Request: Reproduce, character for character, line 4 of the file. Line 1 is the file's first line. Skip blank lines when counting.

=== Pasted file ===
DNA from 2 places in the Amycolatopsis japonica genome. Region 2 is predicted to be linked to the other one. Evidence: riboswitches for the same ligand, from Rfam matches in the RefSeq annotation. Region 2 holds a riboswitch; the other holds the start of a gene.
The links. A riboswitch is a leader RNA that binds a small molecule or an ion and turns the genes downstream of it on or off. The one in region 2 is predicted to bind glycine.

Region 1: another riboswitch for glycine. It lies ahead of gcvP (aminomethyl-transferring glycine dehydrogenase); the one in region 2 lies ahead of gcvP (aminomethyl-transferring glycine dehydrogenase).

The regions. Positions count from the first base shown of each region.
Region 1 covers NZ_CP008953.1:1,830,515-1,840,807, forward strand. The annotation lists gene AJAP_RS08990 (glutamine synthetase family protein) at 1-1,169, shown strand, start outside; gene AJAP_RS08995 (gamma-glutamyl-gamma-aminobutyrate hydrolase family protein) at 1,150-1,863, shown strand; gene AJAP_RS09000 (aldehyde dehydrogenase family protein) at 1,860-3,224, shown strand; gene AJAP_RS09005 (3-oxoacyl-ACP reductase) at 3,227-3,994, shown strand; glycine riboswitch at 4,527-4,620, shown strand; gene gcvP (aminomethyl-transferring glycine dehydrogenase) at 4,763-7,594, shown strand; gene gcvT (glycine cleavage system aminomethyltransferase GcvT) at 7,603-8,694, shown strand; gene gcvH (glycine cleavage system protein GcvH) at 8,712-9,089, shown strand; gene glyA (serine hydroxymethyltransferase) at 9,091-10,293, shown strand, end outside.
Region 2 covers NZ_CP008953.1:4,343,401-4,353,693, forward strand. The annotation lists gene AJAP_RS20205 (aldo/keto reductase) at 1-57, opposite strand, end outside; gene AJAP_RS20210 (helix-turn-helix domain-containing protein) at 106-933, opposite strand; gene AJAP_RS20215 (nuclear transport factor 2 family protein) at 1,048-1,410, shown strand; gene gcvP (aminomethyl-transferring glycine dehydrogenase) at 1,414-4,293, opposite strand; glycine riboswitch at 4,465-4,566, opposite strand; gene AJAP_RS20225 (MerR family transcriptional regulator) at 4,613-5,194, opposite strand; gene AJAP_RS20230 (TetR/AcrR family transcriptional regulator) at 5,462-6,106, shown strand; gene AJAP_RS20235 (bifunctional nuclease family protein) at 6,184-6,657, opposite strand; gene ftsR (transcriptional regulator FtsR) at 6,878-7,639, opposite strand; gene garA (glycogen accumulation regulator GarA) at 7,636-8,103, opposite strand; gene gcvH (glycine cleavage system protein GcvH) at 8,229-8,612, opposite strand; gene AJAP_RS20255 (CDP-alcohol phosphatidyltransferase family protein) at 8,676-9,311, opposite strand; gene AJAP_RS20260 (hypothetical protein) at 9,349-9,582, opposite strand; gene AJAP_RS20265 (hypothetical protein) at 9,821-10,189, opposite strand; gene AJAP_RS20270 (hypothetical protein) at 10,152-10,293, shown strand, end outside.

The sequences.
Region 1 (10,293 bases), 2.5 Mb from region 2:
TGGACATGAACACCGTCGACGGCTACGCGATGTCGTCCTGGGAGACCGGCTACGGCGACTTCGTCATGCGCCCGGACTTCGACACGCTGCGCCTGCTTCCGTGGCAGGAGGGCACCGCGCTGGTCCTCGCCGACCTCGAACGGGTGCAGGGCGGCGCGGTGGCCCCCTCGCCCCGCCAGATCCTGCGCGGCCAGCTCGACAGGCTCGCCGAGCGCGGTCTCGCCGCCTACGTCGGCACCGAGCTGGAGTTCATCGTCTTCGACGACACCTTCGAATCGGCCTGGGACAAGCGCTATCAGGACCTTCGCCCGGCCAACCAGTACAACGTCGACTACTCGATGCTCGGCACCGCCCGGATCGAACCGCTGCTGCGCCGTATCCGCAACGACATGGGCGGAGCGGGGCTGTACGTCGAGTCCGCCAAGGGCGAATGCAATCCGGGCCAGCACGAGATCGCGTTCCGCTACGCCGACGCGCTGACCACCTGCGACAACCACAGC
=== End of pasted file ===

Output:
The regions. Positions count from the first base shown of each region.